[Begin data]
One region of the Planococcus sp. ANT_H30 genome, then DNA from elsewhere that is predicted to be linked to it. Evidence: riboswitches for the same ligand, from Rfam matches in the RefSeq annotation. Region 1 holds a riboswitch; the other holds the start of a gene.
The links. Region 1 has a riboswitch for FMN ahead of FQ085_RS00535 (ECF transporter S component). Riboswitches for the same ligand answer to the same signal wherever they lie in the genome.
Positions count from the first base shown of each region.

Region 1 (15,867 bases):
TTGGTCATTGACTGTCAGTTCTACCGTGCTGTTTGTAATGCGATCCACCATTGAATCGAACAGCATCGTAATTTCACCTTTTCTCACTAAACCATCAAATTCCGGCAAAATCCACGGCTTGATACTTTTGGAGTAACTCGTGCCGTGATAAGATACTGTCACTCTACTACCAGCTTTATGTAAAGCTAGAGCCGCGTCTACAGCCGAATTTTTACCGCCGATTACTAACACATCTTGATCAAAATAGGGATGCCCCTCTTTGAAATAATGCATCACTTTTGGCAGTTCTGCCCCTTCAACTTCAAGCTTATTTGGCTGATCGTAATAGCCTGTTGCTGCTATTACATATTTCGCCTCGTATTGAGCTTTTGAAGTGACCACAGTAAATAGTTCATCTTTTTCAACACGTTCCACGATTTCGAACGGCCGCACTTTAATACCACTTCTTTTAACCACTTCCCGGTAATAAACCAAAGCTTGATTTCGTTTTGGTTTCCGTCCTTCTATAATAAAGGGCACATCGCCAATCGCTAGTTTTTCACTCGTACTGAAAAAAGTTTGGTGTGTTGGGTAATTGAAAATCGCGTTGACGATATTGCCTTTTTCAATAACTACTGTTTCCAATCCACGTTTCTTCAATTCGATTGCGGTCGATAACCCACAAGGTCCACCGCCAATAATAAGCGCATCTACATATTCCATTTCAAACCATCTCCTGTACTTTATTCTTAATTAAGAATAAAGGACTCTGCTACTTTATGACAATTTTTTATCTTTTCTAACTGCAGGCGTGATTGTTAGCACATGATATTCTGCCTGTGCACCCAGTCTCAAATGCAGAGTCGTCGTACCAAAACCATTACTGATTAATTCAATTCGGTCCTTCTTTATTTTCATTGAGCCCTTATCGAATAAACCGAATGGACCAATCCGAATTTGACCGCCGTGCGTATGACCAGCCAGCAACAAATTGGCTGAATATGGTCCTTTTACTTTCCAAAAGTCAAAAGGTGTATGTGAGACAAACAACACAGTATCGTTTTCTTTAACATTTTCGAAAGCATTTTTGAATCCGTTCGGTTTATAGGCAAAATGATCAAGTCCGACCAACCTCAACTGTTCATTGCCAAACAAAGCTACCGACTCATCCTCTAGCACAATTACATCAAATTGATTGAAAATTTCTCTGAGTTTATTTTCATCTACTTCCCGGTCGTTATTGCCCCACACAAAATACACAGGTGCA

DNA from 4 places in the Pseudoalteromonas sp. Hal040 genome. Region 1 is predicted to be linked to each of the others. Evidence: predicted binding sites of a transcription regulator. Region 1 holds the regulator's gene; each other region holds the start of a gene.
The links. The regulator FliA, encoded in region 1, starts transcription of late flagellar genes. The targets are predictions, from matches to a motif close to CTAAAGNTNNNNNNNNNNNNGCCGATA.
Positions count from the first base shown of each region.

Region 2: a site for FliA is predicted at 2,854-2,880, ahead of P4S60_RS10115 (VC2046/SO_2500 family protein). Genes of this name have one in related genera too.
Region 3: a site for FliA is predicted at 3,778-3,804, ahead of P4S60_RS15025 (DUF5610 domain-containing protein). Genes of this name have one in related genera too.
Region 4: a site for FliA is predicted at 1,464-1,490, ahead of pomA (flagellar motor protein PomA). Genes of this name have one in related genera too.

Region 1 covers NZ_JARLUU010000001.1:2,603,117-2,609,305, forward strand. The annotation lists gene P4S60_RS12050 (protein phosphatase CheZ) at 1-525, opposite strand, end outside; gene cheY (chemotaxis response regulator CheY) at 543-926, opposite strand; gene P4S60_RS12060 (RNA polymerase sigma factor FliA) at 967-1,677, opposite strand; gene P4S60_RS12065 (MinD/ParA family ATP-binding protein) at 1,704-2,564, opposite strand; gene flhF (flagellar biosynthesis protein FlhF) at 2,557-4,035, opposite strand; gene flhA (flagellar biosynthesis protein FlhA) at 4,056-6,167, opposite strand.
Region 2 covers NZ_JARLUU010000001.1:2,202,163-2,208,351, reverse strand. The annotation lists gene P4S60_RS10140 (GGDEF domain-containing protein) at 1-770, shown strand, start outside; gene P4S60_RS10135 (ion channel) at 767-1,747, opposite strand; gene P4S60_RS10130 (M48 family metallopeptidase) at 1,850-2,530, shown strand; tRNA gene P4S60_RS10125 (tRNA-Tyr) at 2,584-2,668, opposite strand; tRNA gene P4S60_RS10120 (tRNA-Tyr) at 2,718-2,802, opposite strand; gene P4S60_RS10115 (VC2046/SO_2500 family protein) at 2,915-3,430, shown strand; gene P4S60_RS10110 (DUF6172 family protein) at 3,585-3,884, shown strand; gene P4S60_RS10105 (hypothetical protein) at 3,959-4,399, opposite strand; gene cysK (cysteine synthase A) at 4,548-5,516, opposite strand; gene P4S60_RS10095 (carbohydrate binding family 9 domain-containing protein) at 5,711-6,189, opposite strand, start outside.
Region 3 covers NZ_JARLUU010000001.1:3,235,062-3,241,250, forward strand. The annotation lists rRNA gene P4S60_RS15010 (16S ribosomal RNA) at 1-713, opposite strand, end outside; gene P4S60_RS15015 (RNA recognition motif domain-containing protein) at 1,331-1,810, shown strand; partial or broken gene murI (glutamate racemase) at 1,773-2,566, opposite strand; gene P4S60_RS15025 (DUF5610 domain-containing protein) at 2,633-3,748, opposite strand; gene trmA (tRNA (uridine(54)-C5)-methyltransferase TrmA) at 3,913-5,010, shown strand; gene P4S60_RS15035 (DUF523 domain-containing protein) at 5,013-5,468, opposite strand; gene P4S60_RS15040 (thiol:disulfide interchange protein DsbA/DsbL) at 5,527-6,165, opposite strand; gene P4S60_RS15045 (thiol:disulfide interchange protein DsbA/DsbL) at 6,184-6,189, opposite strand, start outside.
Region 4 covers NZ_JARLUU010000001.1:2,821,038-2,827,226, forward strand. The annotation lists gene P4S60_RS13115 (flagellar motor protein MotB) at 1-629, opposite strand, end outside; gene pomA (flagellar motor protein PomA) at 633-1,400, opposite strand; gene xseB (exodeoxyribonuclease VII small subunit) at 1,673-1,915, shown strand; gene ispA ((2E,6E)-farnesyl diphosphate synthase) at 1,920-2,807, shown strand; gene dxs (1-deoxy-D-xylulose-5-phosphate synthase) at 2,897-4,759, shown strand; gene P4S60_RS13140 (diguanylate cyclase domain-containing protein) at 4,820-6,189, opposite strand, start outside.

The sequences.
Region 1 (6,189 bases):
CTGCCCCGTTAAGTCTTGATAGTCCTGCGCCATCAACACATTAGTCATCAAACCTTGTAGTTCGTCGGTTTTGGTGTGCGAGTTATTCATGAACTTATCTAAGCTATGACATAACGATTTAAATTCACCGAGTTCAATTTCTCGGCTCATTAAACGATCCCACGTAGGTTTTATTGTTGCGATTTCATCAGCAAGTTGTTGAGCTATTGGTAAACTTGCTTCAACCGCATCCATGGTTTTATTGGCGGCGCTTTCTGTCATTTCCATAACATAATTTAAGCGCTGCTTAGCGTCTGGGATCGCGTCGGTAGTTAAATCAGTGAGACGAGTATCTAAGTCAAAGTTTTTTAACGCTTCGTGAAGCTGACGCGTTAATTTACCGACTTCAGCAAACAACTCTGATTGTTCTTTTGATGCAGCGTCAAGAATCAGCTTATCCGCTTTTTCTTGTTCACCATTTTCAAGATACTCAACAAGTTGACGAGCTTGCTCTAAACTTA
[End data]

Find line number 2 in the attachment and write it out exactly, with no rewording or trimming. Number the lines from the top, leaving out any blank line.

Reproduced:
The links. Region 1 has a riboswitch for FMN ahead of FQ085_RS00535 (ECF transporter S component). Riboswitches for the same ligand answer to the same signal wherever they lie in the genome.